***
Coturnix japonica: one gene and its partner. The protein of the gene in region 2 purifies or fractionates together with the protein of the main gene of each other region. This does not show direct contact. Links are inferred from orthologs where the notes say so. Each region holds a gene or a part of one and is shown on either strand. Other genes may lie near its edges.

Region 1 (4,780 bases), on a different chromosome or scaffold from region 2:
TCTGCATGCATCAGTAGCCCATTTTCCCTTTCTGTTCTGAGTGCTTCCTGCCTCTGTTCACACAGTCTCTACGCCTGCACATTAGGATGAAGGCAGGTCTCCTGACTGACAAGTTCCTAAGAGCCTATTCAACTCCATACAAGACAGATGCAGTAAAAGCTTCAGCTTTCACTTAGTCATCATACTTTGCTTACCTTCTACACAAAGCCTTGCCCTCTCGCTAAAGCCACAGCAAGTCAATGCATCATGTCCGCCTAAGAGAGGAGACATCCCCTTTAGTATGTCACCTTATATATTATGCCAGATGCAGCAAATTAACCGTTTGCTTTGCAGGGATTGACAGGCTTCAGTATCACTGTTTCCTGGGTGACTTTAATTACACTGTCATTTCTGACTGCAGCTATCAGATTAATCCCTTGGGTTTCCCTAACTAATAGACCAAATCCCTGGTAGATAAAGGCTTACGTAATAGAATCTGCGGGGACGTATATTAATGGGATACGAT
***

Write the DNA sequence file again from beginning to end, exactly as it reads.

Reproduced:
Coturnix japonica: one gene and its partner. The protein of the gene in region 2 purifies or fractionates together with the protein of the main gene of each other region. This does not show direct contact. Links are inferred from orthologs where the notes say so. Each region holds a gene or a part of one and is shown on either strand. Other genes may lie near its edges.

Region 1 (4,780 bases), on a different chromosome or scaffold from region 2:
TCTGCATGCATCAGTAGCCCATTTTCCCTTTCTGTTCTGAGTGCTTCCTGCCTCTGTTCACACAGTCTCTACGCCTGCACATTAGGATGAAGGCAGGTCTCCTGACTGACAAGTTCCTAAGAGCCTATTCAACTCCATACAAGACAGATGCAGTAAAAGCTTCAGCTTTCACTTAGTCATCATACTTTGCTTACCTTCTACACAAAGCCTTGCCCTCTCGCTAAAGCCACAGCAAGTCAATGCATCATGTCCGCCTAAGAGAGGAGACATCCCCTTTAGTATGTCACCTTATATATTATGCCAGATGCAGCAAATTAACCGTTTGCTTTGCAGGGATTGACAGGCTTCAGTATCACTGTTTCCTGGGTGACTTTAATTACACTGTCATTTCTGACTGCAGCTATCAGATTAATCCCTTGGGTTTCCCTAACTAATAGACCAAATCCCTGGTAGATAAAGGCTTACGTAATAGAATCTGCGGGGACGTATATTAATGGGATACGAT